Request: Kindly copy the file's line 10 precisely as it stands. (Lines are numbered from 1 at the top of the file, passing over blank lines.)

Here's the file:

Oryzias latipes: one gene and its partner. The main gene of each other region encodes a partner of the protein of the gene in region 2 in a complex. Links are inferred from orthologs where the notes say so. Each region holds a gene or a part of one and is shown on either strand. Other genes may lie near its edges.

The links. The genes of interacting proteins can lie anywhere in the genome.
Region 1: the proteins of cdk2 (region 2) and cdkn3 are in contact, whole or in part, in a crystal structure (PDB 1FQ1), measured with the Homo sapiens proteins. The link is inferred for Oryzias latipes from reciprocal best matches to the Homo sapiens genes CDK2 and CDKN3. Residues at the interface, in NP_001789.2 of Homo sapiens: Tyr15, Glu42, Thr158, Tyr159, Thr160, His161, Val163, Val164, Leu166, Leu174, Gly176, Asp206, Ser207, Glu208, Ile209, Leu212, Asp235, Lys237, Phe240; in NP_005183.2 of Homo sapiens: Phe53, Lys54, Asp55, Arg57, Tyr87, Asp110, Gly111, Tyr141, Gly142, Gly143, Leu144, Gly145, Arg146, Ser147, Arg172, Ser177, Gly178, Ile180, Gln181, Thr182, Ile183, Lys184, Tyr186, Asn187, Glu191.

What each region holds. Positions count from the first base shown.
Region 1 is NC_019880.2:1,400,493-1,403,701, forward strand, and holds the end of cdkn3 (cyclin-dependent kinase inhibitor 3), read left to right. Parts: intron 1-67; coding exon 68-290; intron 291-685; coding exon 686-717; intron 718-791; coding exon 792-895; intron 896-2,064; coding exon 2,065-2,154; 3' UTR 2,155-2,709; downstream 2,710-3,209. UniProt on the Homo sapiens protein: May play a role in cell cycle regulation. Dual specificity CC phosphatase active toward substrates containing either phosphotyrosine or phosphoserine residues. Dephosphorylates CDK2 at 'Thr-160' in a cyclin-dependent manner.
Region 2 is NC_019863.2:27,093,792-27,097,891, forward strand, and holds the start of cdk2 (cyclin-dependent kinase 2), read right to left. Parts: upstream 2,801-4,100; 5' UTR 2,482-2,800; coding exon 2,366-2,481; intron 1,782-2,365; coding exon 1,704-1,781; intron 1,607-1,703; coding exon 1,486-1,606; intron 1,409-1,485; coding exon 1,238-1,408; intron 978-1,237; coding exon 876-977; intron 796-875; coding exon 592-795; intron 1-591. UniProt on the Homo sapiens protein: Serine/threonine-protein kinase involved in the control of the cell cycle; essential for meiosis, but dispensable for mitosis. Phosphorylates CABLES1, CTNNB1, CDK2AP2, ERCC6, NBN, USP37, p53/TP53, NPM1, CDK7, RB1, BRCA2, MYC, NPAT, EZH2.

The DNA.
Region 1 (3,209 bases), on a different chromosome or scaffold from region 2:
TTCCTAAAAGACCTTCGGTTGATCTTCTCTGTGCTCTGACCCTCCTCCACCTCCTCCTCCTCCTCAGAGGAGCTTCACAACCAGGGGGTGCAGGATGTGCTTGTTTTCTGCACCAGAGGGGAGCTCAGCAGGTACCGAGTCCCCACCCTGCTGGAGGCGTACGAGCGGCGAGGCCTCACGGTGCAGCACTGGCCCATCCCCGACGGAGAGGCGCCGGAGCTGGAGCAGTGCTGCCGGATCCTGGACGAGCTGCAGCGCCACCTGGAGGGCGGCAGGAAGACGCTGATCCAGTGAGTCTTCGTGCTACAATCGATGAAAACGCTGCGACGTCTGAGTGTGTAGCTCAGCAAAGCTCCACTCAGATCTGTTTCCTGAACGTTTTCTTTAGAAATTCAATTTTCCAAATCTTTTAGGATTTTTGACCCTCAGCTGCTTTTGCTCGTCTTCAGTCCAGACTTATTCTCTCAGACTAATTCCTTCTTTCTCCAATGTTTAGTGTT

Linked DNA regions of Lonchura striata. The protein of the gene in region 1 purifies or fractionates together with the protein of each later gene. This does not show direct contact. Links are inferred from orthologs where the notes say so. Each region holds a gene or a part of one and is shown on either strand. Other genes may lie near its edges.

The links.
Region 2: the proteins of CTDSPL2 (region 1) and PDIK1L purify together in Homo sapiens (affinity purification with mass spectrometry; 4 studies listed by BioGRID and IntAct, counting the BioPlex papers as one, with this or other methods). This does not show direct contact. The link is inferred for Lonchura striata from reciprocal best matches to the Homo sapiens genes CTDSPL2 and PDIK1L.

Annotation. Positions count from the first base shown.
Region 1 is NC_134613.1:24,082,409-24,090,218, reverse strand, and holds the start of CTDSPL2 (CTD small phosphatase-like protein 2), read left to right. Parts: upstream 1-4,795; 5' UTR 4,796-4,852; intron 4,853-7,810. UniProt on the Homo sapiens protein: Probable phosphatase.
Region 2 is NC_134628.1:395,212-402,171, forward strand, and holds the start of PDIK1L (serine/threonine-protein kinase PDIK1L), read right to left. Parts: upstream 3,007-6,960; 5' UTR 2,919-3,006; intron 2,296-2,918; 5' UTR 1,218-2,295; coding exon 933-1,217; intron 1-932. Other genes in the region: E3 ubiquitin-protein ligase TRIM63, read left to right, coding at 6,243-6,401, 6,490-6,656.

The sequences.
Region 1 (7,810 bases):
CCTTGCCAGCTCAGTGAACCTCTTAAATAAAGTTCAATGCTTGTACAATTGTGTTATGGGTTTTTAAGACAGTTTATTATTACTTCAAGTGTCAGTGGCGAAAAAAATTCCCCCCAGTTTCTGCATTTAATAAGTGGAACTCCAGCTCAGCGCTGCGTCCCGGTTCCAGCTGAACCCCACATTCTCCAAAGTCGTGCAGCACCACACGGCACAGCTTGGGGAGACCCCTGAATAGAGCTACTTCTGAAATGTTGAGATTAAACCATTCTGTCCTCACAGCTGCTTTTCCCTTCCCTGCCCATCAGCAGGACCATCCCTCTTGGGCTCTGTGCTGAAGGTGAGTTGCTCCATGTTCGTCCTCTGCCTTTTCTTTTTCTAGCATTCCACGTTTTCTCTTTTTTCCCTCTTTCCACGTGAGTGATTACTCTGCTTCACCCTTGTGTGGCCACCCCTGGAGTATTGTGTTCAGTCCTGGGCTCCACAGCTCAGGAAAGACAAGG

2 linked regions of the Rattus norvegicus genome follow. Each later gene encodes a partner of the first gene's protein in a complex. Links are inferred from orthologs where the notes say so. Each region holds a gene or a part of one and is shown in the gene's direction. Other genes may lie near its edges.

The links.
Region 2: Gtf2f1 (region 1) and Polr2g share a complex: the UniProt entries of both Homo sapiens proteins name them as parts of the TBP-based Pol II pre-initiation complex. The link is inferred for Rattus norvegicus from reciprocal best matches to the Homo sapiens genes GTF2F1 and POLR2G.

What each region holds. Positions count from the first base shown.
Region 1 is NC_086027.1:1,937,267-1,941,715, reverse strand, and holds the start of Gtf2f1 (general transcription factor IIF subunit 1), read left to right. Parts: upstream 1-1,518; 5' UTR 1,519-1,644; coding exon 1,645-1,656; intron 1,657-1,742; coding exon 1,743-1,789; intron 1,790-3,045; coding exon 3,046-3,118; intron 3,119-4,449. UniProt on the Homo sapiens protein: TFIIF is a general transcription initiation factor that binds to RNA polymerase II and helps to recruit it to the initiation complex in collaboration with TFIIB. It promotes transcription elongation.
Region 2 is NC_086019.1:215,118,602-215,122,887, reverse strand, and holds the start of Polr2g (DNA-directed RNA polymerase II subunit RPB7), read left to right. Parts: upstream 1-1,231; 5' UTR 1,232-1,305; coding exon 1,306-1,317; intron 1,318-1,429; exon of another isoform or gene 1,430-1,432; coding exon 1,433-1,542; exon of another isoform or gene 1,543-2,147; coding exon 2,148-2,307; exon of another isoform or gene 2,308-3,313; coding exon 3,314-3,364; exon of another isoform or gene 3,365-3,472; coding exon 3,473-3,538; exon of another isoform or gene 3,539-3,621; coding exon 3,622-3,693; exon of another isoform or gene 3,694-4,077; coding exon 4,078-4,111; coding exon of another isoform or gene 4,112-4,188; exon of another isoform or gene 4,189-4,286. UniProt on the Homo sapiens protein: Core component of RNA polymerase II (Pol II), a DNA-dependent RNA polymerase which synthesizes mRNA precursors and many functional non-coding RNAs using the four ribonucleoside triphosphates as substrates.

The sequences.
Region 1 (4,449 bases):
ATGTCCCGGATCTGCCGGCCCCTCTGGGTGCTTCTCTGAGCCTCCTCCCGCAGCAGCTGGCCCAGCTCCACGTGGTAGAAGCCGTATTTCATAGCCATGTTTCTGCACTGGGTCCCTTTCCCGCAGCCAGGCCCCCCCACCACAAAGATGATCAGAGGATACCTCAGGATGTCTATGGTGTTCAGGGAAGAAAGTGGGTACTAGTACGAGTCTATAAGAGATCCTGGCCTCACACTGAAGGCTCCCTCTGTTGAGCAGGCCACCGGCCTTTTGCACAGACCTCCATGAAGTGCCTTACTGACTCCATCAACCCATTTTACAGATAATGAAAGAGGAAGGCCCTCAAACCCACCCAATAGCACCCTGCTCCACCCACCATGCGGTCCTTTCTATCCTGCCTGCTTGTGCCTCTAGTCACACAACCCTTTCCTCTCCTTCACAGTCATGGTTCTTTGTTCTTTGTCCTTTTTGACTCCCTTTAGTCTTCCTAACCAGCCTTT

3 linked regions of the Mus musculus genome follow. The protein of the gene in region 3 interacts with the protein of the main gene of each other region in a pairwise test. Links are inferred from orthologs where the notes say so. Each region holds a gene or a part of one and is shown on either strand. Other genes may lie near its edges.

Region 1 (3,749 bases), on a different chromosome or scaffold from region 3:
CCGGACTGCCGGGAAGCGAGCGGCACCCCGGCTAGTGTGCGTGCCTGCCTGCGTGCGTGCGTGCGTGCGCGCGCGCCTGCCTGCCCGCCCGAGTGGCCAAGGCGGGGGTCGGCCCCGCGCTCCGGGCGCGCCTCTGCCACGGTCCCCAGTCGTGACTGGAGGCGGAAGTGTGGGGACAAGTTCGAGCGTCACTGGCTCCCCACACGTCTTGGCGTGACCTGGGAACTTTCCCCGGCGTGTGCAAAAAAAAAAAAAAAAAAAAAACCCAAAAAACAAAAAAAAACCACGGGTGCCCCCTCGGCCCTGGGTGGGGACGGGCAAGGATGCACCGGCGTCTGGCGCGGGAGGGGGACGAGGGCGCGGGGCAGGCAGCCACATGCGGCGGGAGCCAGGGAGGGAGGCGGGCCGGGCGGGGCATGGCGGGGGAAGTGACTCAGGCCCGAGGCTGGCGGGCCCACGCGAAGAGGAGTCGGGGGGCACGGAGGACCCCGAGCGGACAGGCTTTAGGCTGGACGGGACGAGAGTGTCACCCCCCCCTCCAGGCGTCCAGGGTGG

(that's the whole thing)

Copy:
Linked DNA regions of Lonchura striata. The protein of the gene in region 1 purifies or fractionates together with the protein of each later gene. This does not show direct contact. Links are inferred from orthologs where the notes say so. Each region holds a gene or a part of one and is shown on either strand. Other genes may lie near its edges.